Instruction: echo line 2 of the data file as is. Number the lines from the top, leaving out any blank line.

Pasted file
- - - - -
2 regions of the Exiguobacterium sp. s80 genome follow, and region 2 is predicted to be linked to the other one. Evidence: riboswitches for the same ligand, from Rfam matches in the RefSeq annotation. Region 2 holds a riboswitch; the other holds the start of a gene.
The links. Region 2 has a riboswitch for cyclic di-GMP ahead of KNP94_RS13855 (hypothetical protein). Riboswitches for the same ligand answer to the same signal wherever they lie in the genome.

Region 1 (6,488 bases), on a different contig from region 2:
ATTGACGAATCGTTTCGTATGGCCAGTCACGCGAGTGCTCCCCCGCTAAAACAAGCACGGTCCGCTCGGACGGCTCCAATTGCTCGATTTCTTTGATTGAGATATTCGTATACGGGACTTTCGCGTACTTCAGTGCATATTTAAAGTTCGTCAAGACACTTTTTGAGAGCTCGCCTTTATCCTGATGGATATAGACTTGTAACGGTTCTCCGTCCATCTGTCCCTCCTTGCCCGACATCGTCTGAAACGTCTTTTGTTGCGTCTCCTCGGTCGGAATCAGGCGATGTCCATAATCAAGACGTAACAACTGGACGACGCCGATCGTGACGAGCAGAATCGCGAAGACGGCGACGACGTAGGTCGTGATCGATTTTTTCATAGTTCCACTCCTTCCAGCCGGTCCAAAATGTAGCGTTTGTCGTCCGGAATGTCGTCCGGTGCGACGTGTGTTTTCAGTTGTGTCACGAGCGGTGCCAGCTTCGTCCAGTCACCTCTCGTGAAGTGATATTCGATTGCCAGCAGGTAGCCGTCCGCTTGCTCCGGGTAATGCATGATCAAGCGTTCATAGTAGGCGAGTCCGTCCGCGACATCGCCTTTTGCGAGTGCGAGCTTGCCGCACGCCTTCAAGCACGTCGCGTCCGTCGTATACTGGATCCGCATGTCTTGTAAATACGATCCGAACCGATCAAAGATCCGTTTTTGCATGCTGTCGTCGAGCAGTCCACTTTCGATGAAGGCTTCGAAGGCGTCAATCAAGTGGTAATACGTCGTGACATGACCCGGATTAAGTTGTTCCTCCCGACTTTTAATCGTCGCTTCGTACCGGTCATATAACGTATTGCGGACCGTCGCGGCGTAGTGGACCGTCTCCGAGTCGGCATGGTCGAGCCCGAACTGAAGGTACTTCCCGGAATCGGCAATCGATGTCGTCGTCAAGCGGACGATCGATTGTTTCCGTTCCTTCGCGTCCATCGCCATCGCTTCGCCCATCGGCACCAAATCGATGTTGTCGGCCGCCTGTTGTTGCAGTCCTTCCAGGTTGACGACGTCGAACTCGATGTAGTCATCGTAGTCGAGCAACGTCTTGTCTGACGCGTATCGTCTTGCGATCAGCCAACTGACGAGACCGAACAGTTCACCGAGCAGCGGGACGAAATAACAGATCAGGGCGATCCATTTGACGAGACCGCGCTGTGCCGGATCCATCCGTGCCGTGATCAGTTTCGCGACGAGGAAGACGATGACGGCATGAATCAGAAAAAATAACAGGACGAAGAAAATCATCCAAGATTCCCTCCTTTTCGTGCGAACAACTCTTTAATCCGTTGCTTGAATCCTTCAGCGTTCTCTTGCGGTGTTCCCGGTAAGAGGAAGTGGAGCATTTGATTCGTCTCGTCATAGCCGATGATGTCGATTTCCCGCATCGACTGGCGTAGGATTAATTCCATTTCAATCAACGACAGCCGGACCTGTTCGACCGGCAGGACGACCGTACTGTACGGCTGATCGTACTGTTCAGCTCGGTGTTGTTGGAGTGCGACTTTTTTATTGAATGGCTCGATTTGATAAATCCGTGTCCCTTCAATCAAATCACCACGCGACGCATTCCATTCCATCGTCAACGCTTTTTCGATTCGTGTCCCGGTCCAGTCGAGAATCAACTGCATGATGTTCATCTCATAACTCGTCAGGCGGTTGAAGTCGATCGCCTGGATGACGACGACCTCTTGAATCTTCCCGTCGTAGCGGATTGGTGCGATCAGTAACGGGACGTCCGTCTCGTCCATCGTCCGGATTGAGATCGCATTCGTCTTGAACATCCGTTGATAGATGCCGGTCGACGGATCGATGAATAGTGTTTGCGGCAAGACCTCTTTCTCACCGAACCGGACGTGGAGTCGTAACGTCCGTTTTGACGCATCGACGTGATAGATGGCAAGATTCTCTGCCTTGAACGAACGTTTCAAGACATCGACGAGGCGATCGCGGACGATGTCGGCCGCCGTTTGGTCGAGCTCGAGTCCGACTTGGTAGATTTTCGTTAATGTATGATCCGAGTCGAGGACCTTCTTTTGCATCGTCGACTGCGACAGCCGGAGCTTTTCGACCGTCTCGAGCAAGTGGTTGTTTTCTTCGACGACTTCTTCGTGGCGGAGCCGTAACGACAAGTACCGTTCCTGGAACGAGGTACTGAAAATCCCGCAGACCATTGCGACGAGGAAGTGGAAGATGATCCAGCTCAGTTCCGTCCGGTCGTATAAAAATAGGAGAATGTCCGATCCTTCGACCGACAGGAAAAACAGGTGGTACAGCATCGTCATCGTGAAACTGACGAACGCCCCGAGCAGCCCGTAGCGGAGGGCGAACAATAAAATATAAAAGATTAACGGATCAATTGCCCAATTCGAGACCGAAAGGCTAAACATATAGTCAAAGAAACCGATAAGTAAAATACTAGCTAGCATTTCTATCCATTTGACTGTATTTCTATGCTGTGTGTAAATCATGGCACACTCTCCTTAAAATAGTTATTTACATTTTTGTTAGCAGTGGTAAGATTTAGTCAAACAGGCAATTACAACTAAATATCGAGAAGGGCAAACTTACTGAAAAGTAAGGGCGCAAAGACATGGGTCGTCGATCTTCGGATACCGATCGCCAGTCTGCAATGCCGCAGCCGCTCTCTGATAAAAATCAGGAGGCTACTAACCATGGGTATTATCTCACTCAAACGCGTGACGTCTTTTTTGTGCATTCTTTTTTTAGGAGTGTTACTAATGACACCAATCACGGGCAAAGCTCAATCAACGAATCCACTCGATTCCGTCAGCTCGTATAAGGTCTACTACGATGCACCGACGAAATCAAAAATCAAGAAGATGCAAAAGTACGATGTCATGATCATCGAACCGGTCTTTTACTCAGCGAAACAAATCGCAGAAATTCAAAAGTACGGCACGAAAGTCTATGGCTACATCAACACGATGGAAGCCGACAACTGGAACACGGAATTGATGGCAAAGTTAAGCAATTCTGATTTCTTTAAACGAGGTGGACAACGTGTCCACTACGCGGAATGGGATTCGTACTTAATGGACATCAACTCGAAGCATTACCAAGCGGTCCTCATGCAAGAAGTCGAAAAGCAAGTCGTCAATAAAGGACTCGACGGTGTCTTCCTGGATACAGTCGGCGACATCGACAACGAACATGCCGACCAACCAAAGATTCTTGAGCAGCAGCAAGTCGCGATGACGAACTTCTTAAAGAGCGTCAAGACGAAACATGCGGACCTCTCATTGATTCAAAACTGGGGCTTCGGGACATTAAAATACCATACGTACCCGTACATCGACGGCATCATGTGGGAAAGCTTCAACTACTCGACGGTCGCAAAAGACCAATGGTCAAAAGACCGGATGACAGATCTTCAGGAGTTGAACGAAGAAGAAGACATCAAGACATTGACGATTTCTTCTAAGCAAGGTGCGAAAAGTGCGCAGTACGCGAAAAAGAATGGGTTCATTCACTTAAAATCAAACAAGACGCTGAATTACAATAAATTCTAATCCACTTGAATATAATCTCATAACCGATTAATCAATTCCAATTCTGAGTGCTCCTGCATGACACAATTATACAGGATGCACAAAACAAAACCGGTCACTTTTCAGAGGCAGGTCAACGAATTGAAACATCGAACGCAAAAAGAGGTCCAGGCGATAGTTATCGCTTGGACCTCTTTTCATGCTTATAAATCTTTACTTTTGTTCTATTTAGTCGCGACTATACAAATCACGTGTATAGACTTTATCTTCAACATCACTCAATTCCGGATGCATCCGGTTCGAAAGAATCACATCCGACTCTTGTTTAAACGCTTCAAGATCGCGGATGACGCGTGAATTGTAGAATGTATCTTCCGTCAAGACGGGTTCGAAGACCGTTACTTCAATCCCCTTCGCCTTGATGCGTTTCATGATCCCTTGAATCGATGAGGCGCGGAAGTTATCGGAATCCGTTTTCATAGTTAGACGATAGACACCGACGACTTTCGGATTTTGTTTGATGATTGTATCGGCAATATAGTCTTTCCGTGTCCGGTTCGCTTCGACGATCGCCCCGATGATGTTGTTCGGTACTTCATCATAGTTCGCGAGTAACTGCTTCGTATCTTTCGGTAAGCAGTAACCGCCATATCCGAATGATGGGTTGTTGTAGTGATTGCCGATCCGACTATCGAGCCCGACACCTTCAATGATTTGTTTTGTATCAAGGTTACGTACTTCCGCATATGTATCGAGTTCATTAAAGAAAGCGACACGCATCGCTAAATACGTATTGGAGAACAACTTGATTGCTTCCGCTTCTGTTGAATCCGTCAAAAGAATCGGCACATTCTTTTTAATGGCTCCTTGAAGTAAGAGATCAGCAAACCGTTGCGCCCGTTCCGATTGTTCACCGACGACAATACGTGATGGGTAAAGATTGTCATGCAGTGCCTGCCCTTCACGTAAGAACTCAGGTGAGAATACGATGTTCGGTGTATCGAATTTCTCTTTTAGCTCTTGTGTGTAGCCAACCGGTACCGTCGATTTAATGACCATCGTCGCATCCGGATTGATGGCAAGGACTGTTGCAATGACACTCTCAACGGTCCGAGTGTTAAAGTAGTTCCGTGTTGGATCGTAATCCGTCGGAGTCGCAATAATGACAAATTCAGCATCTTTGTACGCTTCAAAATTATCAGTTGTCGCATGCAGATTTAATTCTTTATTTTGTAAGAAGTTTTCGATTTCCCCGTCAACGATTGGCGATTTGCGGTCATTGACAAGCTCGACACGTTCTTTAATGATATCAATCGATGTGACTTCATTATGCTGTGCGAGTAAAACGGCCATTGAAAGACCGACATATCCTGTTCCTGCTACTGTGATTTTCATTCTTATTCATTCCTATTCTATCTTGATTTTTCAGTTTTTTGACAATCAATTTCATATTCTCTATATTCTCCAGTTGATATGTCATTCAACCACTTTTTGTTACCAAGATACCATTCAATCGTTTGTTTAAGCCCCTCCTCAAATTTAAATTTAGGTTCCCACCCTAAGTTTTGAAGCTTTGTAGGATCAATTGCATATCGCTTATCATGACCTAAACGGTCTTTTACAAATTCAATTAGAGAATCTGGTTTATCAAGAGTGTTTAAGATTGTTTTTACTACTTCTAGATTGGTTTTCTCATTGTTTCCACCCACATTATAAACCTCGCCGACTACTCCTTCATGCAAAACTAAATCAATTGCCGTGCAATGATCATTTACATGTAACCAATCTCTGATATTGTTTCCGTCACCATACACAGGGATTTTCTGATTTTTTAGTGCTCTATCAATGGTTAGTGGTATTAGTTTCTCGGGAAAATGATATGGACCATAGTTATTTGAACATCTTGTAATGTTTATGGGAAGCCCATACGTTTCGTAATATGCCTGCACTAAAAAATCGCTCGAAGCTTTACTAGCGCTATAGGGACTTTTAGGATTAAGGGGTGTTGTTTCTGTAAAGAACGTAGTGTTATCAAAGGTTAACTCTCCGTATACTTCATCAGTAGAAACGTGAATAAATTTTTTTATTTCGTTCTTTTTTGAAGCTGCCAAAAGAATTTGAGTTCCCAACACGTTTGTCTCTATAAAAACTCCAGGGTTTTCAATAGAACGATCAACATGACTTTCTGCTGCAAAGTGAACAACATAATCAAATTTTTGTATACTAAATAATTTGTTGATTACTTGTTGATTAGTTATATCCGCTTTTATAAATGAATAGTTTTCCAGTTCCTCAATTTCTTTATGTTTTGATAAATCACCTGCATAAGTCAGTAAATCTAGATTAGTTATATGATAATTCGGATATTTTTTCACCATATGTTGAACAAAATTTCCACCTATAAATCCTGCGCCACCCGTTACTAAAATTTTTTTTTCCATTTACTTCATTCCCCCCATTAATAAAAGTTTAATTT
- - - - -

The links. Region 2 has a riboswitch for cyclic di-GMP ahead of KNP94_RS13855 (hypothetical protein). Riboswitches for the same ligand answer to the same signal wherever they lie in the genome.